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Artificial Intelligence in Oncology - Supporting scientific research
Amsterdam university medical centers - location Vumc
Rare cancers pose a major problem for machine learning algorithms: most genomic studies on rare cancers contain data on a relatively small number of patients and a large number of genomic features (e.g. genes). Such a setting is challenging for machine learners, because these may overfit, or fail to find relevant signal. Our aim is to steer the machine learners in the right direction. For that, we make use of vast amounts of complementary data (co-data) on the features, as available in online repositories. We propose to build a well-interpretable tree-based learner that unites strong elements of machine learning, statistics and biology: it accounts for complex molecular interactions, while improving predictive performance by estimating feature weigths using biological co-data and incorporating these weigths in the learner. We focus on prognosis for three rare disease entities of lymphoma cancer using a variety of genomics data. The project is a collaboration between: prof. Mark van de Wiel (PI), dr. Thomas Klausch and prof. Daphne de Jong, all at Amsterdam UMC.
This year (2022) we applied our recently developed method, called Learn2Evaluate, to lymphoma data. This data consists of progression free survival measurements on 220 treated DLBCL patient. Additionally, DNA markers, such as mutations, copy number variations, and mutations, were measured. Learn2Evaluate shows that these DNA markers are not very predictive for progression free survival, also when clinical variables are included. However, our method indicates that collecting more samples may strongly boost the predictive performance. The new samples will be made available soon by collaborating clinicians.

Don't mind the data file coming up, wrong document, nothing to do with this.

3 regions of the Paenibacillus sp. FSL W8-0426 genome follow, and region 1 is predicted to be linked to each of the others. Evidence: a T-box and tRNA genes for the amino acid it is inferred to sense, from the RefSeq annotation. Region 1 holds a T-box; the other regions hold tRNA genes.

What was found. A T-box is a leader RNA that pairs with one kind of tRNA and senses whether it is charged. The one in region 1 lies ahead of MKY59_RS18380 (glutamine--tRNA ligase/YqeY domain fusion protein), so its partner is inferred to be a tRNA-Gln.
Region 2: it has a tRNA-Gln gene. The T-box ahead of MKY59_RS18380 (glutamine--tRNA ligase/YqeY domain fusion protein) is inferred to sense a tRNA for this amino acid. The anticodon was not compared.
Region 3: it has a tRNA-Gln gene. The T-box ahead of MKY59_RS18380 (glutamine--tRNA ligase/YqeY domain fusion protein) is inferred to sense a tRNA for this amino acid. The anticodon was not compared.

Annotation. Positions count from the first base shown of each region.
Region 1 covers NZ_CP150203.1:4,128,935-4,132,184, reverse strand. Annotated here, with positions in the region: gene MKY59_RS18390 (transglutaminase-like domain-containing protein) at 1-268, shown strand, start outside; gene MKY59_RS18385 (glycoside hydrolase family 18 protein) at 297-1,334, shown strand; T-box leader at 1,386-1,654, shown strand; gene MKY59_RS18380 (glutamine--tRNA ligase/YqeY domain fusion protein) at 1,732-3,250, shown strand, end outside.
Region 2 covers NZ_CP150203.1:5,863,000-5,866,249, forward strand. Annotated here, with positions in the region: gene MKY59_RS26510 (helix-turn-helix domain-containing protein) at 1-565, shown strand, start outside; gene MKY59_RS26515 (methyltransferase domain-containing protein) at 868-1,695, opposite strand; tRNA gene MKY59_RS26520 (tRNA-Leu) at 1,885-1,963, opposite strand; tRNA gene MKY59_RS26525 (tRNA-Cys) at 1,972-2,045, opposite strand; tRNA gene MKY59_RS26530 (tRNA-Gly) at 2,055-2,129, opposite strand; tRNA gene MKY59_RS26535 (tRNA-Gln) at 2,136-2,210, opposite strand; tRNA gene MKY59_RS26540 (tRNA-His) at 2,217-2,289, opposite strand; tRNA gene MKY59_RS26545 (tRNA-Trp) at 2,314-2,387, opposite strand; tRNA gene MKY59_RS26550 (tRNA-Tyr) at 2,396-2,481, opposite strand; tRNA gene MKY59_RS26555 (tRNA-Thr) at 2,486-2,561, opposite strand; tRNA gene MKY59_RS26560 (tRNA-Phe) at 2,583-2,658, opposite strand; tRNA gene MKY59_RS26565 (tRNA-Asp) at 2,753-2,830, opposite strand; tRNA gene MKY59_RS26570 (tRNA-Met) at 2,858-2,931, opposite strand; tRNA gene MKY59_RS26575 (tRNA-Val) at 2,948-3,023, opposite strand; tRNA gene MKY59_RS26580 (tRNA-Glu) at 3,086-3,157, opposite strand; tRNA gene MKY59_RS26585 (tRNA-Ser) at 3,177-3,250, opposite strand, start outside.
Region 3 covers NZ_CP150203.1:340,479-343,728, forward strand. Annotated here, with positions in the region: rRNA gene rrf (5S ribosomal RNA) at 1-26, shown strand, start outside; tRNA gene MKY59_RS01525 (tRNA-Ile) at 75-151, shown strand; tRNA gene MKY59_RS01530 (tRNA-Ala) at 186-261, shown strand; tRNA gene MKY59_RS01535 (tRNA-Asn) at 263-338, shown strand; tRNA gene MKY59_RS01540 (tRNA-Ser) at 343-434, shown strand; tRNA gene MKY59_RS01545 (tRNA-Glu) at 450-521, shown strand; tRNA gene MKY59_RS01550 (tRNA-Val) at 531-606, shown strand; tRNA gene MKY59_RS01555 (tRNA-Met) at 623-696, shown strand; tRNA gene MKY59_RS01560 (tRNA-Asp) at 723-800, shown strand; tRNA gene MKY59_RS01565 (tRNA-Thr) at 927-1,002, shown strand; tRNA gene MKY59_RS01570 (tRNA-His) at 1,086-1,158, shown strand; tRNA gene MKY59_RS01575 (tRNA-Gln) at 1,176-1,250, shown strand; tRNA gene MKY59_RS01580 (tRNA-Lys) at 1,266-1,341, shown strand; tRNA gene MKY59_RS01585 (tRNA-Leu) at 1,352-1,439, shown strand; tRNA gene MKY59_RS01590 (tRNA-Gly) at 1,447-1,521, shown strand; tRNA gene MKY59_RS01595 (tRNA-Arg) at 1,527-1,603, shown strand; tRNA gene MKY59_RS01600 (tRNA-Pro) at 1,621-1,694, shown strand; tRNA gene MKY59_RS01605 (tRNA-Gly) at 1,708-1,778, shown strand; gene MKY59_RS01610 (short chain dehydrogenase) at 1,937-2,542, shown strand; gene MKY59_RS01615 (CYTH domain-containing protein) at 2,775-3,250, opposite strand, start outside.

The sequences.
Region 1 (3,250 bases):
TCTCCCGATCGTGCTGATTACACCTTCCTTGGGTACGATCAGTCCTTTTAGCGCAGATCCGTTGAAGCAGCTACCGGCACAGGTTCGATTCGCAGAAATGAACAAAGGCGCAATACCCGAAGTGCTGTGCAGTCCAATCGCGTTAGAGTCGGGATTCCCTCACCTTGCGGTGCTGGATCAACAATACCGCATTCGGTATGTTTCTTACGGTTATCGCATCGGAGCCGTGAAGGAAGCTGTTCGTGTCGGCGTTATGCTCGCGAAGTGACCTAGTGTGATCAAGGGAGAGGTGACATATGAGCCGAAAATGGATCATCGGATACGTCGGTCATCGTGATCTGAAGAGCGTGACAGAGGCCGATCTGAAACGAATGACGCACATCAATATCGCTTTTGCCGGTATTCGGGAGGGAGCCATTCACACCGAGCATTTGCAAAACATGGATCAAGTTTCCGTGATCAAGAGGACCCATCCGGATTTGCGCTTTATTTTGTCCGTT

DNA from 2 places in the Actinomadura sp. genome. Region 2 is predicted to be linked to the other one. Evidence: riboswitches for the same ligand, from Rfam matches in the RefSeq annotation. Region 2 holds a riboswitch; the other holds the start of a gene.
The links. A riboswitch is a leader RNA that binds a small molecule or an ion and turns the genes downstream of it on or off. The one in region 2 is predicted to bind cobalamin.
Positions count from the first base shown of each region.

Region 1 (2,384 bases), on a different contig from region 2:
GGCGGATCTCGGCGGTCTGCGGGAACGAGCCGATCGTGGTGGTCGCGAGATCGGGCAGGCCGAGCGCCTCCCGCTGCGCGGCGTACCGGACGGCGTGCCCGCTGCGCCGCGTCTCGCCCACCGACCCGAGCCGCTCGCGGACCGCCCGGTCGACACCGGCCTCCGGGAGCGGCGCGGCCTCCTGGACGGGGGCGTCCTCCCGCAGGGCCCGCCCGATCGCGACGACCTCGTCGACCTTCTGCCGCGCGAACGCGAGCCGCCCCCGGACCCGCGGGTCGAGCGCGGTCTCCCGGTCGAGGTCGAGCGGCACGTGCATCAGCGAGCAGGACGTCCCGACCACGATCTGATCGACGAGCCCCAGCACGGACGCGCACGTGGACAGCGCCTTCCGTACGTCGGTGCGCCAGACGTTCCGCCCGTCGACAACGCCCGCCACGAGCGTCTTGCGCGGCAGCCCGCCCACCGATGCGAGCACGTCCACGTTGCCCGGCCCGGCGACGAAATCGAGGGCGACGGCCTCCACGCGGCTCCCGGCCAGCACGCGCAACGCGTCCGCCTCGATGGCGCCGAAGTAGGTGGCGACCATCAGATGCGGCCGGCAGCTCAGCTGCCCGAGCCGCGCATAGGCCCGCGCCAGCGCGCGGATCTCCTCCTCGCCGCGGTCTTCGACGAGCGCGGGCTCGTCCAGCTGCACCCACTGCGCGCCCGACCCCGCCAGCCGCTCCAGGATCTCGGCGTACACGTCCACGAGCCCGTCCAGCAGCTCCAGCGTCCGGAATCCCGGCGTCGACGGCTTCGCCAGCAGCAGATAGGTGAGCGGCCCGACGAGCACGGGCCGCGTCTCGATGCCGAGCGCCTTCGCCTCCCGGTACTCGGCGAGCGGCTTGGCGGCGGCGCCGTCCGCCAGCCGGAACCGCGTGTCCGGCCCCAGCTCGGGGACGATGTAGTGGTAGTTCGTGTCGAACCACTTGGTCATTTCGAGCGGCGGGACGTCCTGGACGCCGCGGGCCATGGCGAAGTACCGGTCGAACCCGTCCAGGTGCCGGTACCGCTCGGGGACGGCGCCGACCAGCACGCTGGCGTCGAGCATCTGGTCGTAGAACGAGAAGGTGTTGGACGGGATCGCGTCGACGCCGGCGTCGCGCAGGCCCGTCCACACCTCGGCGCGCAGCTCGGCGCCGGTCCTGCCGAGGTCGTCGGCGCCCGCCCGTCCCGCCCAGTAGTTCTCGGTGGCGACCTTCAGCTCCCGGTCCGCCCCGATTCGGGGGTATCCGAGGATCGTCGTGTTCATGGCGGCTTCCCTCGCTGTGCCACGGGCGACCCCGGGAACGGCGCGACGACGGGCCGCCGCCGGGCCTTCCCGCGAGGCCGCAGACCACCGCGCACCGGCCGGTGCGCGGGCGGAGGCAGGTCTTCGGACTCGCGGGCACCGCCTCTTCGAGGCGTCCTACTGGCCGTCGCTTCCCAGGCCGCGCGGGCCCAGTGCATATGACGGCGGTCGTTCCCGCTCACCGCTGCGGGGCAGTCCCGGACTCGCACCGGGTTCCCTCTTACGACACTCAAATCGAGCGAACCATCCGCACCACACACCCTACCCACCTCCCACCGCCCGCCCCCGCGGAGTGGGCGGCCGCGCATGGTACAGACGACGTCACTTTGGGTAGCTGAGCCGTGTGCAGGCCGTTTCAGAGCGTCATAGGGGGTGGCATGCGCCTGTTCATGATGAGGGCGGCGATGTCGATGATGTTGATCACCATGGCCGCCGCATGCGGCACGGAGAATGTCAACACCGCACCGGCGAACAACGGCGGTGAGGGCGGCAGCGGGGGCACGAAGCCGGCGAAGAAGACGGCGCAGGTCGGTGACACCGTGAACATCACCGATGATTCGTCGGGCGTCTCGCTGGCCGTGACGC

We also made progress in the development of co-BART, an algorithm that incorporates external information about the DNA markers. Simulations have shown promising results in terms of variable selection and predictive performance compared to the standard BART algorithm.
At this moment, the brief summary of progress is only available in Dutch. You can find the Dutch summary here.